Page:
The narrative of Jesus and Peter walking on water is usually preached as a lesson on faith. That is, the disciples are in the story as an example of how not to act; a faithful person should not doubt. But I think this interpretation completely misunderstands the message of today’s Gospel. The 19th Century German anthropologist, Ludwig Feuerbach, proposed the bible is written with a completely human-centered perspective. In other words, our view of God [and Jesus] is really just a reflection of ourselves. While I disagree, I think Feuerbach is right when it comes to biblical interpretation. When we look at scripture, we look for ourselves in the text, and not the God revealed. In this text, just like any Gospel text, we should begin with what Jesus is doing. The way in which the disciples fearfully reacted in the story is completely appropriate. I am certain I would have responded the same way. It is a normal part of faith to have doubts, especially in times of trial. I think the point to take away here is not the disciples’ faithlessness, but Jesus’s faithfulness.
But this truth does not take away from realities of being Christian today. To live in this world as a follower of Jesus is to live in the midst of a storm. Storms have been a powerful metaphor for the dangers of this life as long as humans have thought critically about their environment. In Scripture, the world was destroyed by storms, all except Noah’s family and animals in the Ark. Storms were part of the plagues on Egypt. Jesus, too, encountered storms two different times while he and the disciples were out sailing. In the Odyssey, Odysseus encounters storm after storm as he tries to return home. And storms also play a major role in King Lear, Lord of the Flies, Les Miserables–virtually any movie starring John Cusack–and we could go on and on.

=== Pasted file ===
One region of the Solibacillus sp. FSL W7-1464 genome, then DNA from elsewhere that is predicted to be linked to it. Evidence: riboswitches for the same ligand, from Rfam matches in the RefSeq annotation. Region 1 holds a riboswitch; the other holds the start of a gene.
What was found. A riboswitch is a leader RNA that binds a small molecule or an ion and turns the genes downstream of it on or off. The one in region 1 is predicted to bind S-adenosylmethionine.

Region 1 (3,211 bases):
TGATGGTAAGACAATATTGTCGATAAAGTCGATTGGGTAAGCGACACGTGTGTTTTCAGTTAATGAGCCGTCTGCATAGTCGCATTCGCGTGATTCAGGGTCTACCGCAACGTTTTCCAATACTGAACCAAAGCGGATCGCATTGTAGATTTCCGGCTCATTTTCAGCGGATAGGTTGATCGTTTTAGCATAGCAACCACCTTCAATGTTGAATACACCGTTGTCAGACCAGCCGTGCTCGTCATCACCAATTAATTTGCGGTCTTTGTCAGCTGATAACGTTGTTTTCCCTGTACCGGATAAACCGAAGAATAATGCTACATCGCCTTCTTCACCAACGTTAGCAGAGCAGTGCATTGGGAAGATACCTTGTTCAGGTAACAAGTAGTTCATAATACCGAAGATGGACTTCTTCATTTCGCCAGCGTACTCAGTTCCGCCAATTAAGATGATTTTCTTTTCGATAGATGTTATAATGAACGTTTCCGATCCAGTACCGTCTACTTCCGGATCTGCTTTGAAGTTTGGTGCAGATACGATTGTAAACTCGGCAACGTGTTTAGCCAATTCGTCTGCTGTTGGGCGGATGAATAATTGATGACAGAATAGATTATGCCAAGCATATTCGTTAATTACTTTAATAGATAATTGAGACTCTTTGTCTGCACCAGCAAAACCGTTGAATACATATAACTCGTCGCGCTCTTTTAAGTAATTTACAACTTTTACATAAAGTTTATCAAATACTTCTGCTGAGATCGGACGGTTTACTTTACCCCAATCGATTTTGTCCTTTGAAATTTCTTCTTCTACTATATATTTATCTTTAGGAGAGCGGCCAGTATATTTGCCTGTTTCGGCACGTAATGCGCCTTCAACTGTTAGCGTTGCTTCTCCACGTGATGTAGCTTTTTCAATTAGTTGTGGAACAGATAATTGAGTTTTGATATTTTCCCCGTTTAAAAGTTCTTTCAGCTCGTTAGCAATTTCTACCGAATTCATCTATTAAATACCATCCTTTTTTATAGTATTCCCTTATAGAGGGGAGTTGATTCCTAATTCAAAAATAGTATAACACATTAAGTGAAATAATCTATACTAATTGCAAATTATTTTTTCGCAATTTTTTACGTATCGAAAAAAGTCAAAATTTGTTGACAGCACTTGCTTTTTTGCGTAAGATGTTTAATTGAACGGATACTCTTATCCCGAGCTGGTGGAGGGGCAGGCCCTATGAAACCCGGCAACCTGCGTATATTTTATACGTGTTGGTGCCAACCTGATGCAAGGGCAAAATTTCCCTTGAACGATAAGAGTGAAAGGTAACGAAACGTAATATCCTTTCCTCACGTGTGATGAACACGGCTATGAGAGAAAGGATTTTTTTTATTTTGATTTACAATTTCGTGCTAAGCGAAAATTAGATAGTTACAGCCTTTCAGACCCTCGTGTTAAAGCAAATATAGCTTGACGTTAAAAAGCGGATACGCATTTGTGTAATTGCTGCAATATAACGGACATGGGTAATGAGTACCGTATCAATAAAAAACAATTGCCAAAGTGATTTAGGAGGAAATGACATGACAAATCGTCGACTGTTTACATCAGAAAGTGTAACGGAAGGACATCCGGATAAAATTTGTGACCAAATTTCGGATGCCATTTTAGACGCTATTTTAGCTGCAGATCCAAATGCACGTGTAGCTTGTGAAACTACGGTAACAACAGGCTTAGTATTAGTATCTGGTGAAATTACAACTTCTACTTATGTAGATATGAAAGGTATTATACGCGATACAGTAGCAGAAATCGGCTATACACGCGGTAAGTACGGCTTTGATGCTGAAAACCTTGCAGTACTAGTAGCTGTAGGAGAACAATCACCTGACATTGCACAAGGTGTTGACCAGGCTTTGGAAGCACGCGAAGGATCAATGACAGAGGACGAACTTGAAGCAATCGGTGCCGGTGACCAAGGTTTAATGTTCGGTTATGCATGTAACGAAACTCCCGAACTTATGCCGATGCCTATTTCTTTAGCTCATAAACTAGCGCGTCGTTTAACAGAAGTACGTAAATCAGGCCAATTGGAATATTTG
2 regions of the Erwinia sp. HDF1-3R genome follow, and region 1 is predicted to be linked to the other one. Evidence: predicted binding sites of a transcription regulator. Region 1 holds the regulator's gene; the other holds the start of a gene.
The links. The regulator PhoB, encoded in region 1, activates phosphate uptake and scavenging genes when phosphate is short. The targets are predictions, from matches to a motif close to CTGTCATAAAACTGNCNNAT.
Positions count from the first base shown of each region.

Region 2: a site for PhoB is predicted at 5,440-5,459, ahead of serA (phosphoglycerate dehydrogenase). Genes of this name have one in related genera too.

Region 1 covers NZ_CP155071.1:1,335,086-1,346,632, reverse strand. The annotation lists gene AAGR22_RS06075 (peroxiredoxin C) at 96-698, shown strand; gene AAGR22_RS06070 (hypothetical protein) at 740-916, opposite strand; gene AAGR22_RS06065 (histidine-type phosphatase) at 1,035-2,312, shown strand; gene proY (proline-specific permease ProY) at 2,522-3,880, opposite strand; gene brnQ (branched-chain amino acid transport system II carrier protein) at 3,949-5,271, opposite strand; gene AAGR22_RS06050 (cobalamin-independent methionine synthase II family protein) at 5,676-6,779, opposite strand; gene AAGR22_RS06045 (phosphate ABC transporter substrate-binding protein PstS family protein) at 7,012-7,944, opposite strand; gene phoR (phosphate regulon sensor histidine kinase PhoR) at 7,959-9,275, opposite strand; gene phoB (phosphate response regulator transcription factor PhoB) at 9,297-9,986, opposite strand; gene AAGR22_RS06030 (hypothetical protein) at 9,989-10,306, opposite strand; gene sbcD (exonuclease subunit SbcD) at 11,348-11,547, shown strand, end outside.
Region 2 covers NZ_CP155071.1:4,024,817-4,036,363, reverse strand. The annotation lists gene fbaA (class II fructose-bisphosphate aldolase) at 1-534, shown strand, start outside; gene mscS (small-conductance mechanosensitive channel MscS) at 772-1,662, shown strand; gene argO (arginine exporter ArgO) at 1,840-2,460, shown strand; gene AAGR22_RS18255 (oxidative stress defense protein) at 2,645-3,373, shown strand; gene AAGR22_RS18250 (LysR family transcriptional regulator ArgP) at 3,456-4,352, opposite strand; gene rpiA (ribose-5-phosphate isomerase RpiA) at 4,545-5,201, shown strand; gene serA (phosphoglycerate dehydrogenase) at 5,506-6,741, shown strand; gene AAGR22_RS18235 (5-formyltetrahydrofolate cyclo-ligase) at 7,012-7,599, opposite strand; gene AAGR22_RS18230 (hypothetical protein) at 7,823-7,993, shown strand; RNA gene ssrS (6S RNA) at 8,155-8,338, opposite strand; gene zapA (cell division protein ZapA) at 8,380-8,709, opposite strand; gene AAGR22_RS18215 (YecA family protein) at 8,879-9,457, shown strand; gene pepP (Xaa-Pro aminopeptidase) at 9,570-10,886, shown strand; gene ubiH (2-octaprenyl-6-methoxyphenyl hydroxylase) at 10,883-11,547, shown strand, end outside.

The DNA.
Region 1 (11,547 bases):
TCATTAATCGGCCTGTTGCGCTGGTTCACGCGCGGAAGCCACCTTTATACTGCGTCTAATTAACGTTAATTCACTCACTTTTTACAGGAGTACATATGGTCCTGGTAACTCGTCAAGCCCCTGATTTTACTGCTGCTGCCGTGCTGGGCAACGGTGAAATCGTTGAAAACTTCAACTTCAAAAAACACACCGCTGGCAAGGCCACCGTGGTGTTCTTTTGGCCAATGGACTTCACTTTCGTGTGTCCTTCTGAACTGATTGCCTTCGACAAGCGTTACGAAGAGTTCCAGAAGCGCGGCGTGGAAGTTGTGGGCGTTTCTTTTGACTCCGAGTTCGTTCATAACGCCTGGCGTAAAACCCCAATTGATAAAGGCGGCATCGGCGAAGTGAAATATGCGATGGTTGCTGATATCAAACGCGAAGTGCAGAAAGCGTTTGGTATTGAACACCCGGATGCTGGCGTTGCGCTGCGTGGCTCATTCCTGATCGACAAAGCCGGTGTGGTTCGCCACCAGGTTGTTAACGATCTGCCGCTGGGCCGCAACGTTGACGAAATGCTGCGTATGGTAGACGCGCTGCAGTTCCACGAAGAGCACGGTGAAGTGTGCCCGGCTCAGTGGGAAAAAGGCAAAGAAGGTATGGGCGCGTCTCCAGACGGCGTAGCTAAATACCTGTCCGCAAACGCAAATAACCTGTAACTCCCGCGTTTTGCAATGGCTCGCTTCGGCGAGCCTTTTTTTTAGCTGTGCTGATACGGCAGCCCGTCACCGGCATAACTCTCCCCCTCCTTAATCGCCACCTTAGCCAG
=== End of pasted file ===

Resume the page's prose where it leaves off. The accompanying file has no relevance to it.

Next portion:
Despite the advances of technology, inclement weather still poses a real, existential threat in our everyday life. The last few years of climate change have only increased our anxieties. I grew up off the banks of the Delaware River in New York. When I was a child, flooding almost never happened, but over the past ten years, my hometown has sustained significant water damage three times, so that every time there is a storm in the forecast, my friends and family worry their homes will be ruined. I am sure anyone who lives near a significant body of water, like the people afflicted yet again in New Orleans, has the same fear. So when we read this Gospel narrative where the disciples are at the mercy of dangerous weather, we can easily identify with their sense of helplessness.